My last blog post about mindful scratching is about my current aim, my life strategy right now, to see whether by finally learning to love myself I can truly see myself as someone worth saving from the scratching. Can I do this? Can I stop scratching? For good?

I rearead old blog posts and especially the one above about 30 tips… did I really write that and then forget it all so easily?

I won’t lie, I’m not finding this easy at all, there are times when it’s impossible not to have a scratch e.g. in the bath (loofah), at night when I get hot, any areas I can’t see I’m struggling not to scratch. So it’s a battle but I am making progress.

So for now, I will be putting the loofah away in a box with all the other things I cannot be trusted with right now…

Items to hide away as I am not responsible enough to have access to them:

  1. Tweezers – Kept away from easy reach. I do need these as no one wants to see my unibrow
  2. Finger nails (my own) must be kept completely short
  3. Loofah
  4. Finger bookmark which I used to scratch – in the bin
  5. All combs – Hidden with the loofah

So I thought I’d share with you some of the key things that are actually helping at the moment.

  1. Love yourself – And I mean really care for yourself. You are amazing and if you are reading this then the chances are you or someone you know is struggling with eczema, psoriasis or a similar itchy skin condition. It’s not your fault. You are precious, beautiful and worth all the efforts you can make to help your skin to heal. Do everything you can. It’s worth it.
  2. Be gentle – Slow down. Be gentle. Apply your moisturisers slowly, calmly, deliberately and mindfully. Aggressive rubbing and rushing to apply emollients can just set off an itch fest and aggravate your skin. Do this whenever you itch, and as often as you need to. And when you think you’ve applied enough, slap on some more.
  3. Emollient – Have loads of it, everywhere. Tubs downstairs, tubs in the bathroom, tubs in your bag, in the bedroom, at work, in your car. NEVER EVER run out.
  4. Treat yourself – Don’t just stick with the bog standard prescription emollients, though when you are using a lot of the stuff, it’s good to have this as an all over smothering option, but also buy your favourite brands. Mine are Pure Potions Skin Salvation and Gems Dry Skin Balm. Use these on the soreist bits and use lovingly.
  5. Silk gloves – Perfect for sore hands. Slather on the best emollient you have, then some more, then a bit more and then put on these amazing silk gloves for as long as you can. Jasmine Silk Ultmate Pure Silk Moisturising Gloves Adult Eczema Hands Skincare One Size – Unisex
  6. BigTed I was reluctant to include this one as I am a little embarrassed to hold so much importance on a giant teddy bear, but there you have it. He would sit on end of the bed looking at me balefully saying, ‘please don’t hurt yourself like that human’. And all he had to offer was a cuddle but I began to reach for him and hold him while I rocked myself in a ball of angry pain and delirium as the itch consumed me. And I discovered that sometimes just having this bear in my arms and feeling as if I was being held, cuddled and supported in return was incredibly helpful. He is a pretty huge bear so it is almost like having real living breathing human in your arms. Obviously if you have a real person to hand this will probably be far more beneficial but actually, when you are in the depths of despair it’s hard to tell another human how you really feel and harder still to demand that they are there for you whenever you need them with nothing given in return.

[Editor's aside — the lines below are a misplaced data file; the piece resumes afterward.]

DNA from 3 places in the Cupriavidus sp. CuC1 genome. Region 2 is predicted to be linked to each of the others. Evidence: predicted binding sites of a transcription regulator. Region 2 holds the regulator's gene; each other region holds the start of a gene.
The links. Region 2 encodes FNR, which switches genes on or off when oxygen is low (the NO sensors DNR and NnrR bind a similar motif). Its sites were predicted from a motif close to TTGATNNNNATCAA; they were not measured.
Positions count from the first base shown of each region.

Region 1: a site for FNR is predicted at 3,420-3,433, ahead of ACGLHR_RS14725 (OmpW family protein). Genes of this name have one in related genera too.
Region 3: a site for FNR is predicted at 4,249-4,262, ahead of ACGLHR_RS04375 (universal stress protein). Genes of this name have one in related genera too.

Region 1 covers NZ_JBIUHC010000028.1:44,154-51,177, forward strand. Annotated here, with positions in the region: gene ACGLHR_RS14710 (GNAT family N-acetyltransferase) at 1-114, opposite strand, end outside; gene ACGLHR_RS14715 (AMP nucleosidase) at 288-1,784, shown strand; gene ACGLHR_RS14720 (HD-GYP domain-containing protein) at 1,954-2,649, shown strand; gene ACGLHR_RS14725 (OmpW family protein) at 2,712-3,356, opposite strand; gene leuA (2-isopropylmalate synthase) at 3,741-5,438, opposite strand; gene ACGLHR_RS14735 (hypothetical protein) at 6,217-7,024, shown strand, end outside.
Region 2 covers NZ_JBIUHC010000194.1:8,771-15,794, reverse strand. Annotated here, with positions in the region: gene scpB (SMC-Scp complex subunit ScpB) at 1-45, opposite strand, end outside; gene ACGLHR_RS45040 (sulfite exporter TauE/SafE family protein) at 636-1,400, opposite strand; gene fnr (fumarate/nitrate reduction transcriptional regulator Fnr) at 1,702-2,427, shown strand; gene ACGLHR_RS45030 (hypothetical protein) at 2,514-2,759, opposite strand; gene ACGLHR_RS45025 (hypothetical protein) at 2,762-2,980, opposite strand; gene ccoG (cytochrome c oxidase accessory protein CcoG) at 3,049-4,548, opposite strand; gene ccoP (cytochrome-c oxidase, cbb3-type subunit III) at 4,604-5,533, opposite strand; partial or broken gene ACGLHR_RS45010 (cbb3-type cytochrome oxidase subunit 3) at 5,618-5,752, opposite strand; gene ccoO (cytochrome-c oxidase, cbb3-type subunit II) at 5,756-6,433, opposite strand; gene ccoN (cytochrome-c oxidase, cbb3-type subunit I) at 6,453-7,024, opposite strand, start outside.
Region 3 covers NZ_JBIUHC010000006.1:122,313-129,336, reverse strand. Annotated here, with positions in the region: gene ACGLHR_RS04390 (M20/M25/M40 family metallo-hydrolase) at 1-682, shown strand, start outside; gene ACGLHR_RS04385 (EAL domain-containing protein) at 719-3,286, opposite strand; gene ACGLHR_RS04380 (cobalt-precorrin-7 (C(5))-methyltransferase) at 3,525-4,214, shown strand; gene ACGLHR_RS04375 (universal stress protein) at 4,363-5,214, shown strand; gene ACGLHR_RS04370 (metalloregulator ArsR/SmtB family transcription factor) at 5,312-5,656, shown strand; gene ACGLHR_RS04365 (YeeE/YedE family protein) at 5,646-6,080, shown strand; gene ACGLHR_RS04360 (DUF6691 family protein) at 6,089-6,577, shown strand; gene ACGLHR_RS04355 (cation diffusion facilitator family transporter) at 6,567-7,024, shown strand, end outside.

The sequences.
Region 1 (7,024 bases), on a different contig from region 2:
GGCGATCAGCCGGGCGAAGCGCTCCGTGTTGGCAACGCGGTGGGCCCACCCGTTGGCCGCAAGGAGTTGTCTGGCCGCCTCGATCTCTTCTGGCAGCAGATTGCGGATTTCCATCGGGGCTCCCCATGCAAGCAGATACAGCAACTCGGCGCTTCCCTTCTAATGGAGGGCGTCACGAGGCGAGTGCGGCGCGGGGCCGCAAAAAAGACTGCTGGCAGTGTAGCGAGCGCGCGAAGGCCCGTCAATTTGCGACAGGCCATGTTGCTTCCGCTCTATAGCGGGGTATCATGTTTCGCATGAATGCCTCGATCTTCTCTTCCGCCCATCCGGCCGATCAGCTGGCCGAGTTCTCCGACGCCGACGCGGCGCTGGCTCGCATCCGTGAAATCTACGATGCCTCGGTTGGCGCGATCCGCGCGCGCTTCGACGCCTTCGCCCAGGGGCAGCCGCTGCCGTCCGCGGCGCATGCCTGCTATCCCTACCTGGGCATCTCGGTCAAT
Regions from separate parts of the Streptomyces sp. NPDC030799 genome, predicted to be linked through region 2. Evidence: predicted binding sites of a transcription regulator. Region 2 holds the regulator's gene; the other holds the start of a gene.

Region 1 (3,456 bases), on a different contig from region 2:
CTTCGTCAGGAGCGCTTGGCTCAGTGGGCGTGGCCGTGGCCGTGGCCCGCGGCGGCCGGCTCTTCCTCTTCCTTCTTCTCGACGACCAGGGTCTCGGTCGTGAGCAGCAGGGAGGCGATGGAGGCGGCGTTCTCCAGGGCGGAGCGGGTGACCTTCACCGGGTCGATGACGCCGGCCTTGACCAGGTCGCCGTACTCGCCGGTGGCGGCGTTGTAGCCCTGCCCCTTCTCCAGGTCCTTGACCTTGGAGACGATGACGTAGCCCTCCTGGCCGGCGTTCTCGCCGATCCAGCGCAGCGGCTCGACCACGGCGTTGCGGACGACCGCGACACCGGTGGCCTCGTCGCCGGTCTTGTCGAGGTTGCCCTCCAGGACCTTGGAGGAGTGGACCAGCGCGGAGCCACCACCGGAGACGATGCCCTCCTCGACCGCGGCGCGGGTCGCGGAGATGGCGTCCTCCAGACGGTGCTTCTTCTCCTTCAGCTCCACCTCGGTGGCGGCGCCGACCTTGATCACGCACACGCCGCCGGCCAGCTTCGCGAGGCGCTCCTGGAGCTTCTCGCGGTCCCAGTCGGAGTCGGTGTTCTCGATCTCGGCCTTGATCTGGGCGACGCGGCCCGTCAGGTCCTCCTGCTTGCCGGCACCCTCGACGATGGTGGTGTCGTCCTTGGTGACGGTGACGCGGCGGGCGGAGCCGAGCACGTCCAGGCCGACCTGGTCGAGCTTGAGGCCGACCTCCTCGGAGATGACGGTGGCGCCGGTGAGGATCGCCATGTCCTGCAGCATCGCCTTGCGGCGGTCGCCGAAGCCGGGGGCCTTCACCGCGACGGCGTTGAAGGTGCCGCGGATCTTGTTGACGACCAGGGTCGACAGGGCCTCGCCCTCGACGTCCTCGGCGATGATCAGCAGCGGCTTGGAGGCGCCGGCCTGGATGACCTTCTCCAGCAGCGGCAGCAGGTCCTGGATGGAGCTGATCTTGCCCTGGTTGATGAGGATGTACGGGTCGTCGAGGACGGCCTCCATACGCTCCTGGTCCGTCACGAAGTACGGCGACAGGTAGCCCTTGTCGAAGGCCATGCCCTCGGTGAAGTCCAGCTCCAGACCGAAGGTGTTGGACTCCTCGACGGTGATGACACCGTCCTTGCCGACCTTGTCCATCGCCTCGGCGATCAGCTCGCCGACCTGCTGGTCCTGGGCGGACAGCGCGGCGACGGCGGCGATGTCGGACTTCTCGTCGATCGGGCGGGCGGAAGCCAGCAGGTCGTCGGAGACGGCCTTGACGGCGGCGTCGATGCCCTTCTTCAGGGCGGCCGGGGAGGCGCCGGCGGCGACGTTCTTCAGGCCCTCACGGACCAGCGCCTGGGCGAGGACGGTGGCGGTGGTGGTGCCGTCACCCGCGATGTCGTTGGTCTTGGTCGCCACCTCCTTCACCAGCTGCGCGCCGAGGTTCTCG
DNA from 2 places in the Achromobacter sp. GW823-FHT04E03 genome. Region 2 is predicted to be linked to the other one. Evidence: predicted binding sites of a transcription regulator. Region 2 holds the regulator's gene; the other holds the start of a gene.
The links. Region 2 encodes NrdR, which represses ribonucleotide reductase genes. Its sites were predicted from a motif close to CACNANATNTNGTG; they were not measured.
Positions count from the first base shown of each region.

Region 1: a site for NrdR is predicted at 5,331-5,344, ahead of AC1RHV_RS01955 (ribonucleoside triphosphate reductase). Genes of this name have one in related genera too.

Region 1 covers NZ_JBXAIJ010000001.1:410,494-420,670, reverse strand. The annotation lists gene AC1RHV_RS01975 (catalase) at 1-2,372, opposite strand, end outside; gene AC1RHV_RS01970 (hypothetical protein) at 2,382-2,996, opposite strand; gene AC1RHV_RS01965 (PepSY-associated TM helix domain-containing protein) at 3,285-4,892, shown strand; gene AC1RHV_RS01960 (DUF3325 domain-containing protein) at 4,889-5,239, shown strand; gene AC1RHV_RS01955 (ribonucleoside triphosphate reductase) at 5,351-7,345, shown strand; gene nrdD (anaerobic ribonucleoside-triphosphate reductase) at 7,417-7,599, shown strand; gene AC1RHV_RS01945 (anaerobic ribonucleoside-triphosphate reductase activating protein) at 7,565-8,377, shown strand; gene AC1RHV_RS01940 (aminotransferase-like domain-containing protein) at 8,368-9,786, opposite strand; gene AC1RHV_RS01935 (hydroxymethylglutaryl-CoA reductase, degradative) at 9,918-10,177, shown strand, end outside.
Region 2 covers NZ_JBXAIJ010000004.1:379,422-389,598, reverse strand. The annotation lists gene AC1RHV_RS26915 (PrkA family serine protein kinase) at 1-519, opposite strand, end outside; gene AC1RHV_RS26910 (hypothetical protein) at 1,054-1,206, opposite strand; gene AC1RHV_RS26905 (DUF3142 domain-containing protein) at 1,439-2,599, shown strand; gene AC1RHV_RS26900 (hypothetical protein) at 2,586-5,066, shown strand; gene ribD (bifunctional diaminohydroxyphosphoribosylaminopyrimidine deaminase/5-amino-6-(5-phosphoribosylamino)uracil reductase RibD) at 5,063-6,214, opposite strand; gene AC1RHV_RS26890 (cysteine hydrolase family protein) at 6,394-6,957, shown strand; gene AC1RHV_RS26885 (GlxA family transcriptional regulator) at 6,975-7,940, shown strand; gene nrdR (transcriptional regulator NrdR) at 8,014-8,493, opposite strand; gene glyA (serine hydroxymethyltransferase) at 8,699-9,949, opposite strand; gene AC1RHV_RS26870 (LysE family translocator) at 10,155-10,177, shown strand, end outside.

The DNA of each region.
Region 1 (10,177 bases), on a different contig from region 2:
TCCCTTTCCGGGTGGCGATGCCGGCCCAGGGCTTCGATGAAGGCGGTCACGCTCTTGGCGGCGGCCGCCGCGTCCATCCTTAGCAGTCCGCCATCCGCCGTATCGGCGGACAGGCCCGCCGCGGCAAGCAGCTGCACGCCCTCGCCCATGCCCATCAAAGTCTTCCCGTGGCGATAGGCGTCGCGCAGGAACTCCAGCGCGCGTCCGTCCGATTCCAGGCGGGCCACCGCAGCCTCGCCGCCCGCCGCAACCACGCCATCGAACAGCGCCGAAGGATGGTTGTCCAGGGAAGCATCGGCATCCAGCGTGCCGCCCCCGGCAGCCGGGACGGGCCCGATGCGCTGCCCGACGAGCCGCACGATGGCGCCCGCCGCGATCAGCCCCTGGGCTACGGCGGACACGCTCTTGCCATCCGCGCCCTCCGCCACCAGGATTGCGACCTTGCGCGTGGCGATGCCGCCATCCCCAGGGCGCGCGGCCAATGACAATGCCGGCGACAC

7. Hold – I find this hard as once you are holding an area that itches it can easily turn into a scratch, but just hold, tightly and firmly and count to 30. See if the itch will subside without needing to be scratched.
  8. Tap – Same principle as above, gently tap the spot that itches and all the time try to relax, breathe deeply, ground youself, release the tension in your shoulders and try to resist the itch.
  9. Pinch or press – these all sound similar but are slightly different. I can sometimes get more relief from those liquid filled blistery things that pop up by just gently digging in a finger nail (if you have any left) or just pressing hard or pinching. Sometimes you can release the pressure without the raking damage of a full on scratch.
  10. Stroke – This one works really well for me. By gently stroking the itching area, in a smooth movement away from the centre of my body, so outwards towards the end of a limb for instance, it as if I am calmly erasing the itch out of my body. This doesn’t always work but every time I conquer an itch is a success in my book.
  11. Tubi-Grips – Call it a bonus tip, I can’t stop yet. I have found these really helpful. Before bed I smother the sore bit, at the moment feet, ankles and lower legs in emollient and healing oil such as tea tree, then put on a tubi-grip. A combination of the pressure and preventing me from scratching works really well and I’ve been sleeping better, avoiding scratching in my sleep and itching less.

Don’t be disheartened, the skin can get worse when you start to be successful at avoiding itching. The inflammation wants you to scratch it. In fact it’s so used to you doing that that it will keep on teasing, prodding and urging you to itch again and again and it can take months to break this itch scratch habit or cycle. Keep persevering. Every itch you don’t scratch is a win. Every time you succeed is a step closer. You may never have completely eczema free skin, but hopefully we should all be able to get to a place where we can avoid most of the itches.